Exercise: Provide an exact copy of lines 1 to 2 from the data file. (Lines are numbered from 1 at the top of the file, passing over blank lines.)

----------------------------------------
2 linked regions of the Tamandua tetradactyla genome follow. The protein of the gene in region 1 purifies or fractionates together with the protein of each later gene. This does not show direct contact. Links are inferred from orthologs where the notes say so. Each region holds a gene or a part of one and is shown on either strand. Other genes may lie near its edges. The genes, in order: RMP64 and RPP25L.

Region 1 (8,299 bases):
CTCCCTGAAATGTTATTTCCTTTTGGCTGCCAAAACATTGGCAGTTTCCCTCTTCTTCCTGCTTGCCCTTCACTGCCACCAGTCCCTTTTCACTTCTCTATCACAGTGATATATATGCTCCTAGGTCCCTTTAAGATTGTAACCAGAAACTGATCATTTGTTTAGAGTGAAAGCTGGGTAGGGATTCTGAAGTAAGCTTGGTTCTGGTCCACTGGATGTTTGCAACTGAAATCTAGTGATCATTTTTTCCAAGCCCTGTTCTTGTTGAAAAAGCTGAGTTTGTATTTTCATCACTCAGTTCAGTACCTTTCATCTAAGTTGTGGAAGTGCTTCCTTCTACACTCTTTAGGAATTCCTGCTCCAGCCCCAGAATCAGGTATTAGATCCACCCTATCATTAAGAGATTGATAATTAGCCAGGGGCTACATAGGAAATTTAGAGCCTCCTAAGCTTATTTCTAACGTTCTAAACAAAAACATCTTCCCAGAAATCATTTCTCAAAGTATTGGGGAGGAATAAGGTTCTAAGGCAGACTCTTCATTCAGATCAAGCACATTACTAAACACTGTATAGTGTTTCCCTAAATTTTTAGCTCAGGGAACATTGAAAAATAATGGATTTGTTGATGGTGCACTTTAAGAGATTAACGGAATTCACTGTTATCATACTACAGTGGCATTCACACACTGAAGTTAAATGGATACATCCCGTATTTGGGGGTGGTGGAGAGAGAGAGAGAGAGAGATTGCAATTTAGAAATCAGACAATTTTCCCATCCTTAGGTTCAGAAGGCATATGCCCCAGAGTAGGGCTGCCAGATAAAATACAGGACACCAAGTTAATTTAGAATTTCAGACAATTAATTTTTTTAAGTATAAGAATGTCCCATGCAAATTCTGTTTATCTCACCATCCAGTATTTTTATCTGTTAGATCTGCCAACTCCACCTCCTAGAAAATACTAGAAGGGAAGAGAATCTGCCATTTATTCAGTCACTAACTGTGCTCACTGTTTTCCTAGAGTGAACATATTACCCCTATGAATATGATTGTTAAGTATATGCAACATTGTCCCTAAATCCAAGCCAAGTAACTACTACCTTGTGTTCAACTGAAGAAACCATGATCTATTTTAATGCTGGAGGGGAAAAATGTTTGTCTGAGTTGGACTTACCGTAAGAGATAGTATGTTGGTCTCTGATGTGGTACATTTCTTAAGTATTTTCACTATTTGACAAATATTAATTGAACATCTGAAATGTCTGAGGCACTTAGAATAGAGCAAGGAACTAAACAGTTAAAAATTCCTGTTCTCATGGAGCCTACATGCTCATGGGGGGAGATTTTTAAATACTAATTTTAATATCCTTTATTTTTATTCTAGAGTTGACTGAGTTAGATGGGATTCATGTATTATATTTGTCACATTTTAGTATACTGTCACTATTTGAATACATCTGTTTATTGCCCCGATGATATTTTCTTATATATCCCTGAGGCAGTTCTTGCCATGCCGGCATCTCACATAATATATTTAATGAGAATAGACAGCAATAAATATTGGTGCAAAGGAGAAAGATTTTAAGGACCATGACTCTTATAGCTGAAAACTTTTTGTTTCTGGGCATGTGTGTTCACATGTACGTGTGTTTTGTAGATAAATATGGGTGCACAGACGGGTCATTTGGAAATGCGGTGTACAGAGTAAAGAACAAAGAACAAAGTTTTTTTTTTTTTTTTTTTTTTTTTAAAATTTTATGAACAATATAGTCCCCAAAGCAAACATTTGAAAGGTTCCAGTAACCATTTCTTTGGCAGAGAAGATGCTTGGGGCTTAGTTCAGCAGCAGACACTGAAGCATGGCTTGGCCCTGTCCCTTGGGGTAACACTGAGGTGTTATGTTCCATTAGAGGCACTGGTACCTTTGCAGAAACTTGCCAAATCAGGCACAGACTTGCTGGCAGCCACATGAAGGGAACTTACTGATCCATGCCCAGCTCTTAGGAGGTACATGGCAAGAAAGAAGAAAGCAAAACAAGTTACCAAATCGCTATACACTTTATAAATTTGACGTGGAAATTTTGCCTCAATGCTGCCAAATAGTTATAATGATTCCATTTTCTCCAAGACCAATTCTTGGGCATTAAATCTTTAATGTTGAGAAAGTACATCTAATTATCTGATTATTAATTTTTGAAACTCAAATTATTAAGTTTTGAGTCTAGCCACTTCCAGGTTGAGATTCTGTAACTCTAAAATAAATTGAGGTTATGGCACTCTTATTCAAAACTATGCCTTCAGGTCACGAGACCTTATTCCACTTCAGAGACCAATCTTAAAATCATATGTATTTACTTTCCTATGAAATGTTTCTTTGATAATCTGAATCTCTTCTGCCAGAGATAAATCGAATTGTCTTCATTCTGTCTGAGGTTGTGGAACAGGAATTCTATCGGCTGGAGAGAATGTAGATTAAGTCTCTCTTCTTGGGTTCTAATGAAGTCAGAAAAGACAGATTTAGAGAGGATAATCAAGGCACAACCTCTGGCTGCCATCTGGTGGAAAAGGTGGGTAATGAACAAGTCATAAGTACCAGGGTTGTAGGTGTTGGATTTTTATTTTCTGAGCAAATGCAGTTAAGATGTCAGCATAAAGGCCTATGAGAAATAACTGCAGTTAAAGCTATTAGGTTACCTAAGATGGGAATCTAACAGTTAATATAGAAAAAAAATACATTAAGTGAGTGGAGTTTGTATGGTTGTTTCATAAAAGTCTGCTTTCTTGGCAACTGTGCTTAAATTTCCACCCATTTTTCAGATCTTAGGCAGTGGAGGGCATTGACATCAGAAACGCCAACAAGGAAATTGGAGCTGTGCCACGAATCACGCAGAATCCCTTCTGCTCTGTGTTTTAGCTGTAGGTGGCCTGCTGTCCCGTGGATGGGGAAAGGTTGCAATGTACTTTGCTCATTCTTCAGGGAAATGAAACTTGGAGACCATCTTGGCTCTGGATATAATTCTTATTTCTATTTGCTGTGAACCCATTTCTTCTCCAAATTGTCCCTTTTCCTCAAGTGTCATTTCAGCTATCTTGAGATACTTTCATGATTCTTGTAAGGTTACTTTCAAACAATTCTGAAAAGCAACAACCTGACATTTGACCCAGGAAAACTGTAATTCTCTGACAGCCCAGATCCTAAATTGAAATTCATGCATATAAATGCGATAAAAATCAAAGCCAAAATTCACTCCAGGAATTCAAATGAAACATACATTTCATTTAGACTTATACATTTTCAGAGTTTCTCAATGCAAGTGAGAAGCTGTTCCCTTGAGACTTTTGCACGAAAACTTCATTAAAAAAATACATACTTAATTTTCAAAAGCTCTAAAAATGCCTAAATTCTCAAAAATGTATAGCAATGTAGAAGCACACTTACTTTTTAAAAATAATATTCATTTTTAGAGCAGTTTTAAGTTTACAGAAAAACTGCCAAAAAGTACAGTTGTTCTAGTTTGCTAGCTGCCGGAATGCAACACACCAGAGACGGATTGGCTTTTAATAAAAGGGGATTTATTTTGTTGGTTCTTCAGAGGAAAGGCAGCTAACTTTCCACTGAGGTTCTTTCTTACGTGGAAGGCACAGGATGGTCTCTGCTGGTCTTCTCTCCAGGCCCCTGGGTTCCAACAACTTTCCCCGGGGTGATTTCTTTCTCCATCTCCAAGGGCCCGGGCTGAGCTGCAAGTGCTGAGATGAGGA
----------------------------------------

2 linked regions of the Tamandua tetradactyla genome follow. The protein of the gene in region 1 purifies or fractionates together with the protein of each later gene. This does not show direct contact. Links are inferred from orthologs where the notes say so. Each region holds a gene or a part of one and is shown on either strand. Other genes may lie near its edges. The genes, in order: RMP64 and RPP25L.

Region 1 (8,299 bases):